rammagen wrote: Pickled Prunes wrote:
That works but you did not address taxes in states. in NY or LA taxes are higher versus states like Texas or Florida where they have no state tax. so that would also need to be adjusted. If you are going to spread the big market money then flatten the playing field across the board.
For example, a team like Orlando right now can technically out spend NY or LA because there is no state tax so a player making 10 million a yr brings home more in Florida (when they play games in the state they do not pay taxes on that money earned) then the same player making 10 million a yr in NY or LA.
Historically Orlando hasn't done better than LA at acquiring or holding onto free agents. The teams with the greatest disadvantage are in cold whether cities. Nothing Silver can do about the climate so the playing field will never be equal.
The lottery needs to be separated from the playoff seeding altogether. It should consist of an odd number of teams so the weaker conference always has at least on more representative. A 7 or 9 team lottery would be ideal. There is no reason a .500 team should ever be in the lottery. OKC was in the lottery last year with a .549 record. Can you imagine the outcry if they won?
Then explain Miami, Houston, San Antonio even Dallas? My point is valid and Orlando was an example of a team in a state that has no sales tax. Historically since the big 2.5 men formed the president is set to go to where you pay less in taxes generally. Why do you think they formed in miami and not in Toronto or even Cleveland? They could afford to take less because they saved on taxes. That has nothing to do with the climate and everything to do with money and the salary cap not being equal.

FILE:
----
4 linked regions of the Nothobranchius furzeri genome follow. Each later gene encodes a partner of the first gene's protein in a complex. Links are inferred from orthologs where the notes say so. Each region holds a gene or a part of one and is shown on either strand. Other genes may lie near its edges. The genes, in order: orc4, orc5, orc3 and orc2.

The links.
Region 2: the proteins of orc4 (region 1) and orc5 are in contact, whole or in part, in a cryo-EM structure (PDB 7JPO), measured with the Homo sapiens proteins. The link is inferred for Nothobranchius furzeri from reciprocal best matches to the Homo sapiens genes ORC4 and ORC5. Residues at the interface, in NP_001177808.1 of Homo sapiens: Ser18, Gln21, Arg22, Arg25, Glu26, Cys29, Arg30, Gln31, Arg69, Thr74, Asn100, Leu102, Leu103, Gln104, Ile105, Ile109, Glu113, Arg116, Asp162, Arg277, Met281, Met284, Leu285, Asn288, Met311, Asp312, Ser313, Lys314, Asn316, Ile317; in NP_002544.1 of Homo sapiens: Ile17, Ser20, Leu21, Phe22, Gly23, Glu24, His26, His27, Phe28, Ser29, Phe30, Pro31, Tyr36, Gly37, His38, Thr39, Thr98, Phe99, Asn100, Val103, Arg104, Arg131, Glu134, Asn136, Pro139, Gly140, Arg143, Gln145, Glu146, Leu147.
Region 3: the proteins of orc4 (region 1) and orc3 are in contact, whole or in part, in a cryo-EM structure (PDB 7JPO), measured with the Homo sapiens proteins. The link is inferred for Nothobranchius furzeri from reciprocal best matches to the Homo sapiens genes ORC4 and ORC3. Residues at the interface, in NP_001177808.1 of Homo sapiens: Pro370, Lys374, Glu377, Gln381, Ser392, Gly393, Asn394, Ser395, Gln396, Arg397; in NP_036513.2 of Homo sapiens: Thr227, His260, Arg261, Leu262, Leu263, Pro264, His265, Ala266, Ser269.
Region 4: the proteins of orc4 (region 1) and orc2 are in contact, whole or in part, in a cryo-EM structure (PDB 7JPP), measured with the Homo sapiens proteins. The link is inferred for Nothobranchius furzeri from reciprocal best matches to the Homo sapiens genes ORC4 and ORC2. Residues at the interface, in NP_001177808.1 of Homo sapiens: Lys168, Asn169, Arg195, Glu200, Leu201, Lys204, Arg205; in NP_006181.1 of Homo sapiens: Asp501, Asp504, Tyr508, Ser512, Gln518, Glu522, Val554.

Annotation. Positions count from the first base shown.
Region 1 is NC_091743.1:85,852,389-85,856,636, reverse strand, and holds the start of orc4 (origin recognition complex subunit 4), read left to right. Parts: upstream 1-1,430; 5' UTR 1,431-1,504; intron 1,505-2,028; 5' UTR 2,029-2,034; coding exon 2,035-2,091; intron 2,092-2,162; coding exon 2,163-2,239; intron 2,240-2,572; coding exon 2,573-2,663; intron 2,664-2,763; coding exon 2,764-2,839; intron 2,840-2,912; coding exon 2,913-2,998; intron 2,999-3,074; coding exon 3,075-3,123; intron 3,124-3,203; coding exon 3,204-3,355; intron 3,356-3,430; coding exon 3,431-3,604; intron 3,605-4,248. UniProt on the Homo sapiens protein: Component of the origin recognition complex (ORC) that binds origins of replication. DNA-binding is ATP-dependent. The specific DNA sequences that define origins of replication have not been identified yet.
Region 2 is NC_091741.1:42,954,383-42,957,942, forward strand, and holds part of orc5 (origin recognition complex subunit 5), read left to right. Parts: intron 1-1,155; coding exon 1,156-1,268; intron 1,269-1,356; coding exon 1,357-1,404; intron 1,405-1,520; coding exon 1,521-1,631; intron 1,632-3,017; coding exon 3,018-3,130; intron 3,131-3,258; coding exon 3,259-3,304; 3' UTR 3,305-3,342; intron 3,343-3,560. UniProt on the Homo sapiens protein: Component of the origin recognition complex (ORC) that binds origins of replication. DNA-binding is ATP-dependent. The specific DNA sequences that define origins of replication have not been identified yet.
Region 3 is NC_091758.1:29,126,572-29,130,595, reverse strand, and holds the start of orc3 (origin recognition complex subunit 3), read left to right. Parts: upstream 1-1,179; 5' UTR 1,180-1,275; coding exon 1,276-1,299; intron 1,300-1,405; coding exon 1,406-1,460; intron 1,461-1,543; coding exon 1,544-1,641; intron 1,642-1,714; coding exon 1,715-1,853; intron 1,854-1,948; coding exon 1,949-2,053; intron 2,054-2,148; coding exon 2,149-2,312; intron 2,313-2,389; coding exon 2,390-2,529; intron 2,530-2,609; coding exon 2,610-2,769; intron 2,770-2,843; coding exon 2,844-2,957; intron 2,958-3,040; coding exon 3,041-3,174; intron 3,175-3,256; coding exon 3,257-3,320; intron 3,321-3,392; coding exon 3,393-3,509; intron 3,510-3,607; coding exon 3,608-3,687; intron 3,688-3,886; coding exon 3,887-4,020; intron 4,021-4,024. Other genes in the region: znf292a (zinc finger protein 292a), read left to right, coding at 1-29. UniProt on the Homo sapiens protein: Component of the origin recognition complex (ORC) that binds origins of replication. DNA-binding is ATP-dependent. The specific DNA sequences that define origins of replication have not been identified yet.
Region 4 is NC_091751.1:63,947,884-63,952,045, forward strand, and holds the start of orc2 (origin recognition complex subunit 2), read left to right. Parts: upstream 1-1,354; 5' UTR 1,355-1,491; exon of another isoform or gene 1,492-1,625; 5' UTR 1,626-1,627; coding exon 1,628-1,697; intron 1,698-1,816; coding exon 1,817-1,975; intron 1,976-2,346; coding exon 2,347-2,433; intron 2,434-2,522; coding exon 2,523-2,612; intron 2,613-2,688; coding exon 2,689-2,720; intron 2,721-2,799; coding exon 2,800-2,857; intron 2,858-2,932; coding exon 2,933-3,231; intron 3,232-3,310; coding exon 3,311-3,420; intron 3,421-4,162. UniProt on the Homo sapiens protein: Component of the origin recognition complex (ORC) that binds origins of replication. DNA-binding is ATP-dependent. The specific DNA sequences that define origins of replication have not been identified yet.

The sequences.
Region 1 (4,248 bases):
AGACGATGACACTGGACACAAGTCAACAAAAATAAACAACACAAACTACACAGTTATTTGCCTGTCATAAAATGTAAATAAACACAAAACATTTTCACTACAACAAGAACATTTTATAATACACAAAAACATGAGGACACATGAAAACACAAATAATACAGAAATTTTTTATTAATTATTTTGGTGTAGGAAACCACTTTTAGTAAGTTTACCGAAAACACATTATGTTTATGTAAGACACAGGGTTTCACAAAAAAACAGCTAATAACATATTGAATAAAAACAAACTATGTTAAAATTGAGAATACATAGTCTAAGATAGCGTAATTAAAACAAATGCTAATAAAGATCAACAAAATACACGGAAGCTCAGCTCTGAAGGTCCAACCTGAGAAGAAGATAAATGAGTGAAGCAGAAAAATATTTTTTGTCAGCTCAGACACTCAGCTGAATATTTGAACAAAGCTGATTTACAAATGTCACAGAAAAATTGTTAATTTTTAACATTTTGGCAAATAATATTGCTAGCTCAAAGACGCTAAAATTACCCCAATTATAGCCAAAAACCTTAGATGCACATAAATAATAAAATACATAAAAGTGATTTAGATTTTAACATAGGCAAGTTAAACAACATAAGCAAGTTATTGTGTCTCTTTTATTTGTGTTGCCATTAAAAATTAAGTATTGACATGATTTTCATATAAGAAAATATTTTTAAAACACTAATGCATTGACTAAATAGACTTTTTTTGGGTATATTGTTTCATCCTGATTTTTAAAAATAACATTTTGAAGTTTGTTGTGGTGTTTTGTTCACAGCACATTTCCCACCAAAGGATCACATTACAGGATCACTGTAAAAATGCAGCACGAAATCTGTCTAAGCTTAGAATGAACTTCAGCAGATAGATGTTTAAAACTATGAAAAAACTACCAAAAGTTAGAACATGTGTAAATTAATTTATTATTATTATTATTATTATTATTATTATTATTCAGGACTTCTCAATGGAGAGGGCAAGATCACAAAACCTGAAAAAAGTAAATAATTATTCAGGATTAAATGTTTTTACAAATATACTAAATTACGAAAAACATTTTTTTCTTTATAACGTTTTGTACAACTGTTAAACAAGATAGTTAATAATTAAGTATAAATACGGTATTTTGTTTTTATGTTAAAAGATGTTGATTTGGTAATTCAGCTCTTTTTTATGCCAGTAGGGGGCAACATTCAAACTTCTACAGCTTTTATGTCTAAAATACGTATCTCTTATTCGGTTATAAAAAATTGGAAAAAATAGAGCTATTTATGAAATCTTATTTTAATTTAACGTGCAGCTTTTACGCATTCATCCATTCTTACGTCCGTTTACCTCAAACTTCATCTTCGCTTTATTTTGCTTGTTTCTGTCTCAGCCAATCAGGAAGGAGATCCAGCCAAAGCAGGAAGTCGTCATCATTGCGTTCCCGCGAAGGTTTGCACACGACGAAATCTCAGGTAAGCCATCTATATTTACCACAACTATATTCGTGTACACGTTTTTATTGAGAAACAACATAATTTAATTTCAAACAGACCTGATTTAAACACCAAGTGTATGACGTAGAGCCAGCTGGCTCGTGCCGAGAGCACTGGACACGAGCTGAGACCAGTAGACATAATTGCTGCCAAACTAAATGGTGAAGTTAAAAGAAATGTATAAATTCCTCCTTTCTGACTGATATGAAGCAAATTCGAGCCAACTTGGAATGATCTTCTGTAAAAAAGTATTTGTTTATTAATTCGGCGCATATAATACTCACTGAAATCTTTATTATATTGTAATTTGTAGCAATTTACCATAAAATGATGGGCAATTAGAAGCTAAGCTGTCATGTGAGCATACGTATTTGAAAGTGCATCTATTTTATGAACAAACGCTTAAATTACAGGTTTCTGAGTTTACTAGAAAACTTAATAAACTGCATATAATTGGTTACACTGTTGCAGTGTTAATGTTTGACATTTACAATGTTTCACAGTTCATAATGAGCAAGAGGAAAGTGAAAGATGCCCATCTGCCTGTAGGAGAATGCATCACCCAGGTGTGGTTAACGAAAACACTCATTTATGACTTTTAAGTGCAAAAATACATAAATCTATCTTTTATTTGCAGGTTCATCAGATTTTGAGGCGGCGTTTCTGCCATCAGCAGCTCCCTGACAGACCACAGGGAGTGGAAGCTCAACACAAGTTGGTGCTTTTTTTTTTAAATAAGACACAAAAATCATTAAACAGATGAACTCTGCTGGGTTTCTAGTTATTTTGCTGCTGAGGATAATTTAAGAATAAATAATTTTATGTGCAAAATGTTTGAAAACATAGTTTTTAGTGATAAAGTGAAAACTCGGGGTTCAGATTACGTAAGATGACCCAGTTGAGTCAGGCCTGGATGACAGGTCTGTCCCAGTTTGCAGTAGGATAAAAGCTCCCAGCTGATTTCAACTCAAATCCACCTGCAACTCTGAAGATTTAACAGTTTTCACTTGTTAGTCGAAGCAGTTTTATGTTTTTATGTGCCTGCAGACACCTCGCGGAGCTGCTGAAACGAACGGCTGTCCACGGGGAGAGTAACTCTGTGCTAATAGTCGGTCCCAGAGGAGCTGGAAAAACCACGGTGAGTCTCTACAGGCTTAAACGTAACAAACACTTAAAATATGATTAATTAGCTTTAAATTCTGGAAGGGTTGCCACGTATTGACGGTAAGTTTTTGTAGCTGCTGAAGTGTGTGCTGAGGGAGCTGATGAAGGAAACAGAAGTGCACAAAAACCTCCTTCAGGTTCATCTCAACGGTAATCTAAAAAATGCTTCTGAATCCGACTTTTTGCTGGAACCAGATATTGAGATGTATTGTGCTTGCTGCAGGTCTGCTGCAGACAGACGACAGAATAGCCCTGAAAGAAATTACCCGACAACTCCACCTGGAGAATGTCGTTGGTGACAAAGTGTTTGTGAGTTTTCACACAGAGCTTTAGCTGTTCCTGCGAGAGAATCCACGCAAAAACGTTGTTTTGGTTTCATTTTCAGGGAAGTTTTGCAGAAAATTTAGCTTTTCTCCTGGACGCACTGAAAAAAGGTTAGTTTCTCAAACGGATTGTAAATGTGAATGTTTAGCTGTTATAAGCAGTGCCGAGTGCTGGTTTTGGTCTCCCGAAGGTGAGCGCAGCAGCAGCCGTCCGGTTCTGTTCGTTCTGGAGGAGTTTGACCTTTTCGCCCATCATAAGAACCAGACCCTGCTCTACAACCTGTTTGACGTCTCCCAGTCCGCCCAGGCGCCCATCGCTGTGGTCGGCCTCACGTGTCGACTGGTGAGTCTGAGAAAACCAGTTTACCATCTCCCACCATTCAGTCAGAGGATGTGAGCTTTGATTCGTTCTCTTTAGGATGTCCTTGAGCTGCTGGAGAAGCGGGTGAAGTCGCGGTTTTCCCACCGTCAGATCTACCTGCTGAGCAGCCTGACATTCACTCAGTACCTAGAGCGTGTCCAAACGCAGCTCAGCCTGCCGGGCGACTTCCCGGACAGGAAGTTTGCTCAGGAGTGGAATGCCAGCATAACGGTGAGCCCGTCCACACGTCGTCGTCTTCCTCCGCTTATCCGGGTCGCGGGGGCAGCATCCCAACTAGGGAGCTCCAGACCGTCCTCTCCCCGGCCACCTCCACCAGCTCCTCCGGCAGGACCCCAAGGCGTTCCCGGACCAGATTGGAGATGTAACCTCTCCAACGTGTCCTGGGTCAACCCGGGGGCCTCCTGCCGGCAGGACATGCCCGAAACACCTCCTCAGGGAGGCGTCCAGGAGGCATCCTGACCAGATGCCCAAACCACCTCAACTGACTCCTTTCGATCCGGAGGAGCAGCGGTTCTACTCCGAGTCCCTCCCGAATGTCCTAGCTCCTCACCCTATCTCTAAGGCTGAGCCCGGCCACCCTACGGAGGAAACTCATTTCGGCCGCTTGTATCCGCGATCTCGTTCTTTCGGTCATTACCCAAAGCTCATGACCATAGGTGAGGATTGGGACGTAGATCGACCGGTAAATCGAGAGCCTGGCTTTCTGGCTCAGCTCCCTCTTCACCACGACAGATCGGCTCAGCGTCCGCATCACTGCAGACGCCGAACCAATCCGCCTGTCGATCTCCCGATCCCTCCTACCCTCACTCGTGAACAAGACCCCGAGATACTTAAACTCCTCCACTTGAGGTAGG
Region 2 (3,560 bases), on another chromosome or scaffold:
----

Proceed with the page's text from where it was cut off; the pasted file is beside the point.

Toronto and Cleveland are both cold. Miami, Houston, San Antonio and Dallas are all warm. I think you're making my case for me.
Seriously, I hear what your saying. In reality I think Bosh wanted out of Toronto and nobody was agreeing to go to Cleveland. Miami had a winning culture, had won recently and had Riley at the helm. It was the more practical situation regardless of the taxes or sunshine.
My point was that there are many things that play into the advantage or disadvantage of NBA cities. Taxes are just a small part of the equation. Hopefully on-court opportunity is the #1 factor but quality of life, nightlife, local endorsements and state tax are some of the other considerations. I don't believe most states have a fixed tax rate so adjusting the cap to match the state tax would be tricky to say the least. That said, I don't know why you would try when beachfront property may be a bigger advantage.